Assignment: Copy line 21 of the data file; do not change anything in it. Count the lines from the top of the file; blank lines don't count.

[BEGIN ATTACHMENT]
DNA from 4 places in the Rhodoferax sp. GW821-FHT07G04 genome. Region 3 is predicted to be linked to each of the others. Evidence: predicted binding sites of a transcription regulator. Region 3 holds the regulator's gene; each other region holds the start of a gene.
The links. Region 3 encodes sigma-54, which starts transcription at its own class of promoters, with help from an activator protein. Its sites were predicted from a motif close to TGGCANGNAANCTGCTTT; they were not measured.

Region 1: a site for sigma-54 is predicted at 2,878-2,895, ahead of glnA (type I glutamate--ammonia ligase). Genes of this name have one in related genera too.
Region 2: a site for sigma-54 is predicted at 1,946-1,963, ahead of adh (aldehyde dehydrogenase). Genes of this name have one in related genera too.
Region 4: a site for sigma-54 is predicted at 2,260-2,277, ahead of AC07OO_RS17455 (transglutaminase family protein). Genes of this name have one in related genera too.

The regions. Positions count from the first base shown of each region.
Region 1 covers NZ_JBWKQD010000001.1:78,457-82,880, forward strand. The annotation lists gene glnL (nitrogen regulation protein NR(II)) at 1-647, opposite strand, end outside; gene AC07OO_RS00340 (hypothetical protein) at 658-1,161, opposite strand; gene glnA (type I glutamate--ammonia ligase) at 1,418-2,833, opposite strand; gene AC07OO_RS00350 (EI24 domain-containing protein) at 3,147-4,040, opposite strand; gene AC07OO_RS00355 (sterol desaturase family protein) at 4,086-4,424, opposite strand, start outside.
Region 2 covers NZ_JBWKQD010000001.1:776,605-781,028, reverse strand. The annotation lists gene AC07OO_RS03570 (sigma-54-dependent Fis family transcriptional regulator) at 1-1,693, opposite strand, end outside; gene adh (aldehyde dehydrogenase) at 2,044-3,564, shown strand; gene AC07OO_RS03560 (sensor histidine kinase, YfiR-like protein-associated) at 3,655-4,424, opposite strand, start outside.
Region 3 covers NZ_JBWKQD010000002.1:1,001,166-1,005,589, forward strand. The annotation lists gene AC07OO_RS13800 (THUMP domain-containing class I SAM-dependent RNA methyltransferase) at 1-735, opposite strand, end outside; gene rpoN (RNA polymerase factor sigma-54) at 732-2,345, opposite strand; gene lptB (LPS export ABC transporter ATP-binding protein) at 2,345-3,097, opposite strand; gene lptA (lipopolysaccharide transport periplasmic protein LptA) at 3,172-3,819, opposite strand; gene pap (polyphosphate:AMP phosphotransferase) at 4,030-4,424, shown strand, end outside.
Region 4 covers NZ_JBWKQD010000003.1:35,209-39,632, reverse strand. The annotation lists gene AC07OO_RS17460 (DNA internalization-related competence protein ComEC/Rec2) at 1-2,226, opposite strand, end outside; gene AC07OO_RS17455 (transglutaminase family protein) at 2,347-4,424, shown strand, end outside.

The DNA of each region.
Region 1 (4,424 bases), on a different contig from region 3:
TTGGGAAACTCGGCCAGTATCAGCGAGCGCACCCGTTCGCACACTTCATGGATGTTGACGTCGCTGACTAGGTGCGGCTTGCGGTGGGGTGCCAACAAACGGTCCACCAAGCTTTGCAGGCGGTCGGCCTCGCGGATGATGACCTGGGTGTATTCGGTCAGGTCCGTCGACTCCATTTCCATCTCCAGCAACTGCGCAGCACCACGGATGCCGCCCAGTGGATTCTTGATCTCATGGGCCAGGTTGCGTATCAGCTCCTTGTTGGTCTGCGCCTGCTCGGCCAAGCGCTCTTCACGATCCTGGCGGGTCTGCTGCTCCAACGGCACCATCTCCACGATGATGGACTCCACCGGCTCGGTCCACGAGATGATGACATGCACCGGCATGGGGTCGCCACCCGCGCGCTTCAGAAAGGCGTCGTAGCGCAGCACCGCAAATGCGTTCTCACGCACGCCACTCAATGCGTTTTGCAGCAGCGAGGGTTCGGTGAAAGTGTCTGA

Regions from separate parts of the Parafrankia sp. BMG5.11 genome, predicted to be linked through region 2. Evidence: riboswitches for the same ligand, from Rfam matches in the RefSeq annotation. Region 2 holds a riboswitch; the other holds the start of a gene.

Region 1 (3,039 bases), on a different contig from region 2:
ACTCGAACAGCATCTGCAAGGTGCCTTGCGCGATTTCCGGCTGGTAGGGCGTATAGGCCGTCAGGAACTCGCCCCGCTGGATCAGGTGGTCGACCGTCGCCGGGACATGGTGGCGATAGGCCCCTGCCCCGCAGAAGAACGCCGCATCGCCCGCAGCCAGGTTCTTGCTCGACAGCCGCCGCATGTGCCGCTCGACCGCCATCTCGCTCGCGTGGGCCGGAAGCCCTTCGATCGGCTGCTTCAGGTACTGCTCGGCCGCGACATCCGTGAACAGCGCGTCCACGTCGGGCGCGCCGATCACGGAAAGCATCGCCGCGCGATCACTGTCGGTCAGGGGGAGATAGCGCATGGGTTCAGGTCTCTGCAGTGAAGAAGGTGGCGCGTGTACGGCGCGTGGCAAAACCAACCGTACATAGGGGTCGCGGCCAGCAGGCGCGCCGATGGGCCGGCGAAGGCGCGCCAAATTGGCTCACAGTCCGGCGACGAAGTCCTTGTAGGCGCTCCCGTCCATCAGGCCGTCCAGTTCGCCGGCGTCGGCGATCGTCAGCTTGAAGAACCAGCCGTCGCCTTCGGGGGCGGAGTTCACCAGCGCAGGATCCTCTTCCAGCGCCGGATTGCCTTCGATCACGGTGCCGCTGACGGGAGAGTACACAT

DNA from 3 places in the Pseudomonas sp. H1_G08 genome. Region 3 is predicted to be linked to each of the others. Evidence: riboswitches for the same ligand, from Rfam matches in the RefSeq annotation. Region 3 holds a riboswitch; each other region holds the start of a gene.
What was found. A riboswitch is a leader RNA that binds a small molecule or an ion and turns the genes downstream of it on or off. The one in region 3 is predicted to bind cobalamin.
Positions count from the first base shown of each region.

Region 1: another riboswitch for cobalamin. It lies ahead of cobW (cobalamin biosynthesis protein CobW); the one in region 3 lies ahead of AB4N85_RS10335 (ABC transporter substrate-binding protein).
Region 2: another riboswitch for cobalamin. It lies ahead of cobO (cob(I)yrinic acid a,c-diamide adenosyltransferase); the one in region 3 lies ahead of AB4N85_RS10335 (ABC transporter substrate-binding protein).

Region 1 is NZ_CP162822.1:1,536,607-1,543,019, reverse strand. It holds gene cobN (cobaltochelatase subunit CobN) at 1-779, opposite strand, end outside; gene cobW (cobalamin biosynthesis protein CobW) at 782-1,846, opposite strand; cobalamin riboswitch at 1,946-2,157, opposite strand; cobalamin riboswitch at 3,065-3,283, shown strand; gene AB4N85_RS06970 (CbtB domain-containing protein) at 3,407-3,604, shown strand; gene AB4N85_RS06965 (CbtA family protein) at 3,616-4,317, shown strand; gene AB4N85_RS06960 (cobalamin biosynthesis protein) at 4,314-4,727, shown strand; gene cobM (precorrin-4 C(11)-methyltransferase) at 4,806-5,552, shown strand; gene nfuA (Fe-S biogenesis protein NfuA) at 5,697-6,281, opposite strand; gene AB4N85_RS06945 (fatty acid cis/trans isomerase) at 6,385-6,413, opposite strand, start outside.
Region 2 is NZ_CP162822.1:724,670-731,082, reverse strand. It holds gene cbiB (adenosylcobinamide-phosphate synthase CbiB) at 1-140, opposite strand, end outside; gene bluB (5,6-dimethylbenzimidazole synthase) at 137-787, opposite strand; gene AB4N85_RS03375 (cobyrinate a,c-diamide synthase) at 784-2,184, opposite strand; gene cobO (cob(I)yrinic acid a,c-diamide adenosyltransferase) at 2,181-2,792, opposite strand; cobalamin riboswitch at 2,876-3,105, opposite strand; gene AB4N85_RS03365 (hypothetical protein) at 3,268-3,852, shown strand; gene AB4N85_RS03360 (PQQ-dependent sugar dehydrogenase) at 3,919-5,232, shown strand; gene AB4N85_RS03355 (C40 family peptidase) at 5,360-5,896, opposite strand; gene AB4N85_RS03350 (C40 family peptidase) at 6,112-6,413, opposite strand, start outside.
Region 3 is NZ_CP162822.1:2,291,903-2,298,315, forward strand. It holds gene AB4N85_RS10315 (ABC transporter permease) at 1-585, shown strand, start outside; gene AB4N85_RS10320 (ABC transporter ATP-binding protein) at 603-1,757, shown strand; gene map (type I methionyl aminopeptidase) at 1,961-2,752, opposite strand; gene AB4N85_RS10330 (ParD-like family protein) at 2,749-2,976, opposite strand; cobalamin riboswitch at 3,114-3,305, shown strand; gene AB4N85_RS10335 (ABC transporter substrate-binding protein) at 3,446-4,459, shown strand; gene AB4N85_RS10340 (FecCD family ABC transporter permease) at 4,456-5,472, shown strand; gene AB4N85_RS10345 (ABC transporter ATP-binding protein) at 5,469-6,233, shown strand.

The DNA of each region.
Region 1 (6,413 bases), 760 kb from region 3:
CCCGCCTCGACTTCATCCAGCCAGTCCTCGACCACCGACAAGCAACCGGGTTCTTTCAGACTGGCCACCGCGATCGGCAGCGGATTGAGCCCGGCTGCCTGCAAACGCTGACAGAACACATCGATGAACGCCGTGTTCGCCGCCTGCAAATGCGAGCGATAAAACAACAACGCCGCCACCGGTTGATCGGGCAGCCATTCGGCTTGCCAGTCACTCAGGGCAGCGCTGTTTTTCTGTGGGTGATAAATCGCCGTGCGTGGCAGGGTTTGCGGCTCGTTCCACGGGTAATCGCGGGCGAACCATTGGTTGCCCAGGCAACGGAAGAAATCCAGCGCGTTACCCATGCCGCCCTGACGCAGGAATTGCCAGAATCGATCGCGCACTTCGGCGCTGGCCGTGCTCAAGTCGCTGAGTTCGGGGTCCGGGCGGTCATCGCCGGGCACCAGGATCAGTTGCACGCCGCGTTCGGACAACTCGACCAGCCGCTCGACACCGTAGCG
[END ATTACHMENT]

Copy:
Region 2: another riboswitch for cobalamin. It lies ahead of cobO (cob(I)yrinic acid a,c-diamide adenosyltransferase); the one in region 3 lies ahead of AB4N85_RS10335 (ABC transporter substrate-binding protein).